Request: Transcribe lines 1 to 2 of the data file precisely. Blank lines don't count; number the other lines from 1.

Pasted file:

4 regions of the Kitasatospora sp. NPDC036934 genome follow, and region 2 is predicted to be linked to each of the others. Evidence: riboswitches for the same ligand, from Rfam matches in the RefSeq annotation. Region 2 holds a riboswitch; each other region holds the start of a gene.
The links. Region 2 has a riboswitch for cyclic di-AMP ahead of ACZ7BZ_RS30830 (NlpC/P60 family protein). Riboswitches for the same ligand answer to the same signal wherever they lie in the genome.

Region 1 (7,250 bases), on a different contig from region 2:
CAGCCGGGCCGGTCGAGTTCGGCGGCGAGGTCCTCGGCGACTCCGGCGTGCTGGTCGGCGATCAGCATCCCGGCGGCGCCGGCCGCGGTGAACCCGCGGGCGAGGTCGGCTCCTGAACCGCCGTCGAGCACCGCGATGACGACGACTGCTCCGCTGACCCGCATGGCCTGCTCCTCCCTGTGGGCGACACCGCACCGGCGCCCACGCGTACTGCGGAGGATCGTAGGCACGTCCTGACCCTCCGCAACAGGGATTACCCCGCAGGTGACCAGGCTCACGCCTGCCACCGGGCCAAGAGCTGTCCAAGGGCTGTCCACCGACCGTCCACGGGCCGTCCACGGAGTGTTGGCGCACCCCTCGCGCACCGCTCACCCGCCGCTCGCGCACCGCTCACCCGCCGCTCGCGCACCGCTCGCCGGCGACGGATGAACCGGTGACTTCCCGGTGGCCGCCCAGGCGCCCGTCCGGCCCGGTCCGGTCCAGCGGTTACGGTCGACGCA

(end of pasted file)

4 regions of the Kitasatospora sp. NPDC036934 genome follow, and region 2 is predicted to be linked to each of the others. Evidence: riboswitches for the same ligand, from Rfam matches in the RefSeq annotation. Region 2 holds a riboswitch; each other region holds the start of a gene.
The links. Region 2 has a riboswitch for cyclic di-AMP ahead of ACZ7BZ_RS30830 (NlpC/P60 family protein). Riboswitches for the same ligand answer to the same signal wherever they lie in the genome.